Stop planning; fix the leak!
So there you are: you’ve finally decided to install the SonarQube platform and run a couple of analyses on your projects, but it unveiled so many issues that your team doesn’t know where to start. Don’t be tempted to start fixing issues here and there! It could be an endless effort, and you would quickly be depressed by the amount of work that remains. Instead, the first thing you should do is make sure your development team fixes the leak. Apply this principle from the very beginning, and it will ensure that your code is progressively cleaned up as you update and refactor over time. This new paradigm is so efficient at managing code quality that it just makes the traditional “remediation plan” approach obsolete. Actually, so obsolete that related features will disappear in SonarQube 5.5: action plans and the ability to link an issue to a third party task management system.
“Why the heck are you dropping useful features? Again!?…”
Well, we’ve tried to dogfood and really use those features at SonarSource ever since we introduced them – but never managed to. Maybe the most obvious reason we never used them is that far before conceptualizing the “Leak” paradigm, we were already fixing the leak thanks to appropriate Quality Gates set on every one of our projects. And while doing so, nobody was feeling the need to rely on action plans or JIRA to manage his/her issues.
There are actually other reasons why those features never got used. First, action plans live only in the SonarQube server, so they don’t appear in your favorite task management system. Because of that, chances are that you will eventually miss the related dead-lines. This is why you might be tempted to “link issues” to your task management system. But this “Link to” feature isn’t any better. Let’s say you’re using JIRA in your company. When you link an issue to JIRA, the SonarQube integration automatically creates a ticket for that issue. So if you want to keep track of 100 issues, you’ll end up with 100 JIRA tickets that aren’t really actionable (you just have a link back to SonarQube to identify every single issue) polluting your backlog. What’s even worse is that when an issue gets fixed in the code, it will be closed during the next SonarQube analysis, but the corresponding ticket in JIRA will remain open! Anyway, issues in the SonarQube server and tickets in JIRA just don’t have the same granularity.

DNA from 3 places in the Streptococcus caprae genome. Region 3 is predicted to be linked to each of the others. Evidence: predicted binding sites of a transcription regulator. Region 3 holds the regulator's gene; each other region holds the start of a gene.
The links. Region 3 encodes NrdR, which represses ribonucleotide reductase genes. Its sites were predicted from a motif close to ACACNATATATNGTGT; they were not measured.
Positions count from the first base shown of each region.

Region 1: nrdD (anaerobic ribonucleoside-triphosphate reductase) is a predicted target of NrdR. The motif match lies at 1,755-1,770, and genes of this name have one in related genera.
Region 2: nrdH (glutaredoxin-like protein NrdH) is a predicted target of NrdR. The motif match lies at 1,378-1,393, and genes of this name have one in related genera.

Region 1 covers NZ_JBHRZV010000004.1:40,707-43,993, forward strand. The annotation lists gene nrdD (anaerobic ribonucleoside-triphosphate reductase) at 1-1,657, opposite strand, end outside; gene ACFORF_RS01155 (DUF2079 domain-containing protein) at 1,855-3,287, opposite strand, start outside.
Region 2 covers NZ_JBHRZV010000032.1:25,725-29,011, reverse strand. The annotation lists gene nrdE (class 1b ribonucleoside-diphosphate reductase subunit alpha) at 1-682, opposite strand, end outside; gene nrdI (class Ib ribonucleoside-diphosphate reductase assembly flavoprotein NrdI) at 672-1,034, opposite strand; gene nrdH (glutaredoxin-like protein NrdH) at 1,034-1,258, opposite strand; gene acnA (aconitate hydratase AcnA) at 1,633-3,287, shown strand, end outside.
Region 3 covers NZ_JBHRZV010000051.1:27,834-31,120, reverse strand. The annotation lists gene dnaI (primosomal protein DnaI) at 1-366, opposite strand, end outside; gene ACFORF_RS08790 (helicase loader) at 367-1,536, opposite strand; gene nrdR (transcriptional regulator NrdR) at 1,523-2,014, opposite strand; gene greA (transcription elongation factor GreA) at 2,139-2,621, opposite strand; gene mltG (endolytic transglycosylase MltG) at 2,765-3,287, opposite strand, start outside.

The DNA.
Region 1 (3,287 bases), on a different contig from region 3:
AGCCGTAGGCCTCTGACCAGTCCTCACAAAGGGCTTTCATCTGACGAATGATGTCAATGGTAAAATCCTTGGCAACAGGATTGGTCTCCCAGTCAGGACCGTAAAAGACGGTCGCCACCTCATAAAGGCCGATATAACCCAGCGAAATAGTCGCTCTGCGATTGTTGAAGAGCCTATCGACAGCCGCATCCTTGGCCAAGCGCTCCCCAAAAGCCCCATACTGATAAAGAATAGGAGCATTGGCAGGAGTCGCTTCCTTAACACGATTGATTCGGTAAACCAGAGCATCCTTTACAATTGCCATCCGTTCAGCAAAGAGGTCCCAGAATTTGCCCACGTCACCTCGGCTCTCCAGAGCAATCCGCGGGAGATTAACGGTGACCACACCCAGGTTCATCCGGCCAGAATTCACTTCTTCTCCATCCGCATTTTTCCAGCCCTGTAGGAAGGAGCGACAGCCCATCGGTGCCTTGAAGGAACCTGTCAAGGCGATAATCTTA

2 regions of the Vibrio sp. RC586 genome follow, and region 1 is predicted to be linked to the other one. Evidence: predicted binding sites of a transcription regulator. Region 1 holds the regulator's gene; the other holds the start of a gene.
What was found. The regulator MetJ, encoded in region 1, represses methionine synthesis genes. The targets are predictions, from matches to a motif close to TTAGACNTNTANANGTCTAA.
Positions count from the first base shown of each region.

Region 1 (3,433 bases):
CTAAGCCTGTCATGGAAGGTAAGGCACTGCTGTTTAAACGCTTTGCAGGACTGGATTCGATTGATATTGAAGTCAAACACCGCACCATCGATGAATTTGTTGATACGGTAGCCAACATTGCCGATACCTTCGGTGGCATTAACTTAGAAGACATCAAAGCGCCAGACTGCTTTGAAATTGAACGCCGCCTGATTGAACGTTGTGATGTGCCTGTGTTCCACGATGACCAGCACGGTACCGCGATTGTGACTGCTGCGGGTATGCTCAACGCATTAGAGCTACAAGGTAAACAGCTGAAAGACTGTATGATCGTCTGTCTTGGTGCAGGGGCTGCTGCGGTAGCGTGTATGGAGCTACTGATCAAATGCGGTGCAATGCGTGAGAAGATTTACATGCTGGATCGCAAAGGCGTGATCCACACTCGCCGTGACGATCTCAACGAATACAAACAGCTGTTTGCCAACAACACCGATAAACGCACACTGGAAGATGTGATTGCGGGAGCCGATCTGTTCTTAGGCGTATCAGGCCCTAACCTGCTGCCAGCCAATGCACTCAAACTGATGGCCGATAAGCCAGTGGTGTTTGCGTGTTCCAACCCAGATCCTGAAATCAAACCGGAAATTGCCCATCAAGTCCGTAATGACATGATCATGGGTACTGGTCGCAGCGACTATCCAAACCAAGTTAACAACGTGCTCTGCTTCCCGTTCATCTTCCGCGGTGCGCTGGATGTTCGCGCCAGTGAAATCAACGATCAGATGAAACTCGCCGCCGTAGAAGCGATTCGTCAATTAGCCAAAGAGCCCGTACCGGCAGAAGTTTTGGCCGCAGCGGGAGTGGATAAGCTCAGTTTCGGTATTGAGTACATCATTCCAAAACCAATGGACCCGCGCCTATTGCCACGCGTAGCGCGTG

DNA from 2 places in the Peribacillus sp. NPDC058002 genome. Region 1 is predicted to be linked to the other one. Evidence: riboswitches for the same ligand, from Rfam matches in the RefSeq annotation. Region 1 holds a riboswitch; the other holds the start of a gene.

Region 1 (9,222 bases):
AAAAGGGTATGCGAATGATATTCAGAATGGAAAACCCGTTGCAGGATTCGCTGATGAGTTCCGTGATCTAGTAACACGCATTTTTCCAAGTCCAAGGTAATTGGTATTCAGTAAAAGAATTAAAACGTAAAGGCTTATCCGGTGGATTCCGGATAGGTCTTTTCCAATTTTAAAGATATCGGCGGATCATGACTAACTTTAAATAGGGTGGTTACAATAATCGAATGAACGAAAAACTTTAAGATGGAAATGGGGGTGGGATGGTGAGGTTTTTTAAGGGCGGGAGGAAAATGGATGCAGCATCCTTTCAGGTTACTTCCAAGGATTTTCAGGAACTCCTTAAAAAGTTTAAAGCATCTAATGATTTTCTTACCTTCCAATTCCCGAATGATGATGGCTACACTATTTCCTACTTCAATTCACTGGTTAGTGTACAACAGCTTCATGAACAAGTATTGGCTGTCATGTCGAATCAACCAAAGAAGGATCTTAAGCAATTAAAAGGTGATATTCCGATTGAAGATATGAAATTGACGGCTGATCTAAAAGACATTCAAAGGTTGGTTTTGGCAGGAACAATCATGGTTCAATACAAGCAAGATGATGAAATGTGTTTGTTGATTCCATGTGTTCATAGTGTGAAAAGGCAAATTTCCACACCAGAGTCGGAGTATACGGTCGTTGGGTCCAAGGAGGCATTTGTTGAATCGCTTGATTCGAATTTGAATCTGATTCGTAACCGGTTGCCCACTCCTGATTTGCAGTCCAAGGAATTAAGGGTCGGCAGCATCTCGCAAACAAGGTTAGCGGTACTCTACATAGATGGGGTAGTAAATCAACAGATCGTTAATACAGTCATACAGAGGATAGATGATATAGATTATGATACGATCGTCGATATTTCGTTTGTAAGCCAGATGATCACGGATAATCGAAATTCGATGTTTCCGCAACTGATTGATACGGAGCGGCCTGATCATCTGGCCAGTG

“Still, there are cases when I really want to create a remediation plan. How can I do that?”
As discussed previously, you should really avoid defining a remediation plan, and take the opportunity instead to spend the energy on “fixing the leak” instead. Still, occasionally, you might be forced to do so. The main case we can think of is when you absolutely want to fix critical bugs or vulnerabilities found on legacy code that might really affect your business if they pop up in production. In that scenario, indeed you might want to create a dedicated remediation plan so that your development team gets rid of this operational risk.
The good thing is that SonarQube already has everything you need to clearly identify all those issues and plan a task to make sure they got fixed – whatever task management system you’re using:
- In the SonarQube UI:
- Start tagging issues you want to fix with a dedicated and specific tag, like “must-fix-for-v5.2″
- Create a public “issue filter” that displays only issues tagged with “must-fix-for-v5.2″
- In your task management system:
- Create a ticket in which you reference the URL of the issue filter
- Set a due date or a version
- You’re done! You have a remediation plan that you can manage like any other task and your team won’t forget to address those issues.
“I don’t need anything more then?”
Well, no. Defining remediation plans this way gives the best of both worlds: identifying issues to fix in the SonarQube UI, and planning the correspond effort in your own beloved task management system.
And once again, remember that if your team fixes the leak, chances are you will not need to create a remediation plan any longer. So yes, even if I’m the one who initially developed Action Plans and the “Link to” features a long time ago, I think it’s really time to say bye bye…